Post by Elana Levine, University of Wisconsin-Milwaukee
The editors at Antenna graciously have invited me to contribute a series of posts upon the release of a new book I’ve edited, Cupcakes, Pinterest, and Ladyporn: Feminized Popular Culture in the Early 21st Century (University of Illinois Press). The book explores a range of recent media and cultural forms associated with femininity, including investigations of the social and economic forces that shape this culture, the ways such products speak to and about feminine identity, and how audiences, readers, and users engage with and experience such culture. This post focuses on the genesis of the project and its central claims.
The origins of this project come from my experiences as a teacher and researcher. Over the past few years, I have taught a graduate seminar on gender and popular culture several times. While the course inevitably considered some questions of representations of gender IN popular culture, I have always structured it more specifically around how and why various popular cultural forms are gendered and how and why the audiences and users of such forms do or do not identify along gendered lines in their practices of cultural consumption. To me, these were the more interesting and pressing matters, the broader “so what?” to which inquiries about gendered representation point. One trajectory of the course had been to read, contextualize, and extrapolate from the history of feminist scholarship on gendered cultural forms—foundational work on the woman’s film, romance novels, and soap operas, as well as studies on masculinized culture such as sports and video gaming. As the course shifted into the present and the contemporary context of postfeminist culture, however, it was hard to find as substantial a body of work on gendered forms and the experiences of their audiences and users.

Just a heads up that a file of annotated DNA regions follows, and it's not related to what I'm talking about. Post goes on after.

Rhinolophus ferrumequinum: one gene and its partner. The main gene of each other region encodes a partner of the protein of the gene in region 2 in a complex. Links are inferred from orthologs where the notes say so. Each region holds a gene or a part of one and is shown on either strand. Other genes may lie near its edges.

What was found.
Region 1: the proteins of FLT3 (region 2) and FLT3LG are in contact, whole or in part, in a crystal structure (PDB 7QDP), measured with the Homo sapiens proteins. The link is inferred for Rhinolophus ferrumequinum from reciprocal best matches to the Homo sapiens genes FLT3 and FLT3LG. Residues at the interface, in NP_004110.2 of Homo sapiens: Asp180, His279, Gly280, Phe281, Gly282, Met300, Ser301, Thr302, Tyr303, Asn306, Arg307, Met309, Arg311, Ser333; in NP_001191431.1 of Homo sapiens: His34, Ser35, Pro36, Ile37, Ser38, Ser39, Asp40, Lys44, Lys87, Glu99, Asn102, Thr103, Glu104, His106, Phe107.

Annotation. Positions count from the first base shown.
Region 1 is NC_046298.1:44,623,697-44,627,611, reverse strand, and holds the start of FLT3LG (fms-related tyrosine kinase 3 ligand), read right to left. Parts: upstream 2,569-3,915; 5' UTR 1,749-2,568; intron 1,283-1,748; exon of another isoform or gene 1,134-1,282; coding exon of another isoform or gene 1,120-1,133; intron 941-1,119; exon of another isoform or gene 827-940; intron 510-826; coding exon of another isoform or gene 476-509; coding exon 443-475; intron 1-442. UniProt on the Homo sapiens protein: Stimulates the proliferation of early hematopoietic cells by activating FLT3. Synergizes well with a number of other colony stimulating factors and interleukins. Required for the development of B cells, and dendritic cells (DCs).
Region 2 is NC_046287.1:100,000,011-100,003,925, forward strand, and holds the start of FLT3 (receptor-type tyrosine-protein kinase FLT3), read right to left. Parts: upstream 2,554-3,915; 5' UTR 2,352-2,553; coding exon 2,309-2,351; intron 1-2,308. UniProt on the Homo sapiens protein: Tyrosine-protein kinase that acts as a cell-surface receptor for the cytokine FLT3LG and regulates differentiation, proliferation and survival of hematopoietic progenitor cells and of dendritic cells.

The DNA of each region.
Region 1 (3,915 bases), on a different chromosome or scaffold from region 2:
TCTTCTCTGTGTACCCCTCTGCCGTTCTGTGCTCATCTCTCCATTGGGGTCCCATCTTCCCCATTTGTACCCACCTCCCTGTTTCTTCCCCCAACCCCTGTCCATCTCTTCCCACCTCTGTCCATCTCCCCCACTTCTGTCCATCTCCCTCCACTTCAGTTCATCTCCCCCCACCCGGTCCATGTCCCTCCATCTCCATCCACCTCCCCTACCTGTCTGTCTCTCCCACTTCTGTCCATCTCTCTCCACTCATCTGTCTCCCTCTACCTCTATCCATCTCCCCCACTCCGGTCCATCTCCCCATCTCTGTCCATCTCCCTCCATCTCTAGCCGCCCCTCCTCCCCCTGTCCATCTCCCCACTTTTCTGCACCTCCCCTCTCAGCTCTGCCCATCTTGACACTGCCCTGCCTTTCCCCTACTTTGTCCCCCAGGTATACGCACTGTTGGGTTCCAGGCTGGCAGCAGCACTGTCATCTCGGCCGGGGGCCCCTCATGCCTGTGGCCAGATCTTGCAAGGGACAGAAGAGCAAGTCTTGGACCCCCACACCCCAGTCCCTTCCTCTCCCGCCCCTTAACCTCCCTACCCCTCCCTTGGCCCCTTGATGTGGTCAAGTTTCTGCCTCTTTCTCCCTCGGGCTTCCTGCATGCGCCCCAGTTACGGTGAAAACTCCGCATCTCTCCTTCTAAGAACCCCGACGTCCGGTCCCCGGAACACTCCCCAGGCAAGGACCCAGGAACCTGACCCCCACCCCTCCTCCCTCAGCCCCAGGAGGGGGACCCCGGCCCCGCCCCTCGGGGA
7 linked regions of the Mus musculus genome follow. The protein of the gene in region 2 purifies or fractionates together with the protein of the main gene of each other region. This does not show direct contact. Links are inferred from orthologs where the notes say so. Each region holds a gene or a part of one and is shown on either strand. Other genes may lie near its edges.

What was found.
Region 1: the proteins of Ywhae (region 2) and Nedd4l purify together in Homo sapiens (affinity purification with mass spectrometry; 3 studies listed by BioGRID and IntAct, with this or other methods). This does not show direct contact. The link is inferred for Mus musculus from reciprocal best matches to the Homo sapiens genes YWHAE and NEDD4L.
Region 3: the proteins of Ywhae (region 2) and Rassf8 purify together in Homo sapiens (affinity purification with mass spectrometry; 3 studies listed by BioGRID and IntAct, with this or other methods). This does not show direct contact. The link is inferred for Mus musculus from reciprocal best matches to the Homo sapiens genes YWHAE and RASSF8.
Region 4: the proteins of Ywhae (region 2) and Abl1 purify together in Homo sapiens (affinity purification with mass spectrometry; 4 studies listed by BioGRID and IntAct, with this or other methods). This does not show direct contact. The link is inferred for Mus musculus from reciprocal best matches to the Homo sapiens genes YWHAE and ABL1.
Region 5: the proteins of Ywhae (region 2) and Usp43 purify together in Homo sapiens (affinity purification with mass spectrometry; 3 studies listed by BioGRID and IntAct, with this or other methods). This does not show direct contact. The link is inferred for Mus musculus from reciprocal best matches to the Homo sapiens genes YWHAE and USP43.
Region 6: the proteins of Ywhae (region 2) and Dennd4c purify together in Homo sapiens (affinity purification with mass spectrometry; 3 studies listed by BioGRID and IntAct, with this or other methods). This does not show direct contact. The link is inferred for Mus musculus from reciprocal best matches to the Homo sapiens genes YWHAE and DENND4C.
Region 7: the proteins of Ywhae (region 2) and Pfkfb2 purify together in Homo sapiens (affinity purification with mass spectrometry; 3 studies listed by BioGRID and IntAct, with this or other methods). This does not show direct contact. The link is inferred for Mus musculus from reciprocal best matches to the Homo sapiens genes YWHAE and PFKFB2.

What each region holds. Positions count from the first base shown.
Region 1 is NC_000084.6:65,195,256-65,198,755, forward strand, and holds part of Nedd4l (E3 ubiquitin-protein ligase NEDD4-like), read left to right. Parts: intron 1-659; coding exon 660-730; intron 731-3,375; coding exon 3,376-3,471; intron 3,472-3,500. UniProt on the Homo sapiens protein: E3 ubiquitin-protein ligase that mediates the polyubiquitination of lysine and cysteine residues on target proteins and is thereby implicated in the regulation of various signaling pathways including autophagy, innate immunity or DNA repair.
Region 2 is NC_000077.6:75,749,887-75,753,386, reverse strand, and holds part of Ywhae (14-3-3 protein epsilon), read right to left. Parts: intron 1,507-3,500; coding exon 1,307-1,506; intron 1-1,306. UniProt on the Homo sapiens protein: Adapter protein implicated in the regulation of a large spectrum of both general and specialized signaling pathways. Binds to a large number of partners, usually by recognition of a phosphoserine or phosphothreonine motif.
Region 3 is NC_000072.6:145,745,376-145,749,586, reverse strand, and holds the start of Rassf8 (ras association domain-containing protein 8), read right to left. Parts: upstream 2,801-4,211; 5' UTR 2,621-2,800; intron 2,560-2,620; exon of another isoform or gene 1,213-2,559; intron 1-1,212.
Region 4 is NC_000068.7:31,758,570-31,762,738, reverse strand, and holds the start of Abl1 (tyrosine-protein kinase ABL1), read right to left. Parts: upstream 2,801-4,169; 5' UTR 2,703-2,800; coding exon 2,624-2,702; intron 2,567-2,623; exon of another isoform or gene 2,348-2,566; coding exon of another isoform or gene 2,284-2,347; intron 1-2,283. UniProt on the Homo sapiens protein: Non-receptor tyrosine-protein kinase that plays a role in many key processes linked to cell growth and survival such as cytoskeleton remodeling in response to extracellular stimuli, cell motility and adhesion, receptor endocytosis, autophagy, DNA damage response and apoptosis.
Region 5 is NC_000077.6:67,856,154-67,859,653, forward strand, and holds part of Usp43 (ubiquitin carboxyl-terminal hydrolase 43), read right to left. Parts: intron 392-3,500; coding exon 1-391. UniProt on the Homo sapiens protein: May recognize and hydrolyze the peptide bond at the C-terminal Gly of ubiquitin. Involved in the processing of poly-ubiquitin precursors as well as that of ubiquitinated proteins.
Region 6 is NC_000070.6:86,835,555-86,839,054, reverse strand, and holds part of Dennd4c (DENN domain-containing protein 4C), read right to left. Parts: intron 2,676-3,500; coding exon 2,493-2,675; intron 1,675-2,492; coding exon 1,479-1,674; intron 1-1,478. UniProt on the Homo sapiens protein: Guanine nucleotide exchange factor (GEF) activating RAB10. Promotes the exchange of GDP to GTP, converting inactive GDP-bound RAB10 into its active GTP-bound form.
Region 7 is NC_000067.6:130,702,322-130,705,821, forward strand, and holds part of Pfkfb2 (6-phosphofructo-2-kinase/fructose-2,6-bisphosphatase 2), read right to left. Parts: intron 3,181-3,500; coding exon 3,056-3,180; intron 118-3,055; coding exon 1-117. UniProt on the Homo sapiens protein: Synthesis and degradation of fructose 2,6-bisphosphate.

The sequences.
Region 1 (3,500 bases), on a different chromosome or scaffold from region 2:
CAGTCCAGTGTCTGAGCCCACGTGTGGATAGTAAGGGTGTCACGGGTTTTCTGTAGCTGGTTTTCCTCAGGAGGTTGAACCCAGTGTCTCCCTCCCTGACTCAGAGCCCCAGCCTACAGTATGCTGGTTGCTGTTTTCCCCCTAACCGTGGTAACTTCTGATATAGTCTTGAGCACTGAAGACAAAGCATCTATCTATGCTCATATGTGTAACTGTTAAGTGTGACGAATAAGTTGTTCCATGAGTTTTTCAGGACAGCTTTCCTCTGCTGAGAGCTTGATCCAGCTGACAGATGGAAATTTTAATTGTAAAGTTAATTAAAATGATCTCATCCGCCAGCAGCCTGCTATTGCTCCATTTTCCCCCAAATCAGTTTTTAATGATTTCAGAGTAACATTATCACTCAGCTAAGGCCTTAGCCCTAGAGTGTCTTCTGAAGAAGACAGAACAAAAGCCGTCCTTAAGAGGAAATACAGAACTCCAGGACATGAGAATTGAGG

At the same time, my research on the history of the U.S. daytime television soap opera was leading me to think about the decline of the soaps industrially and culturally. My hunch was that, while the soaps might no longer be as meaningful to as many viewers as they once were, the needs they fulfilled and the pleasures they delivered had not disappeared—they had shifted into newer cultural forms and experiences. I had my pet theories about where that might be (lookin’ at you, reality TV and social media), but I wanted to know more.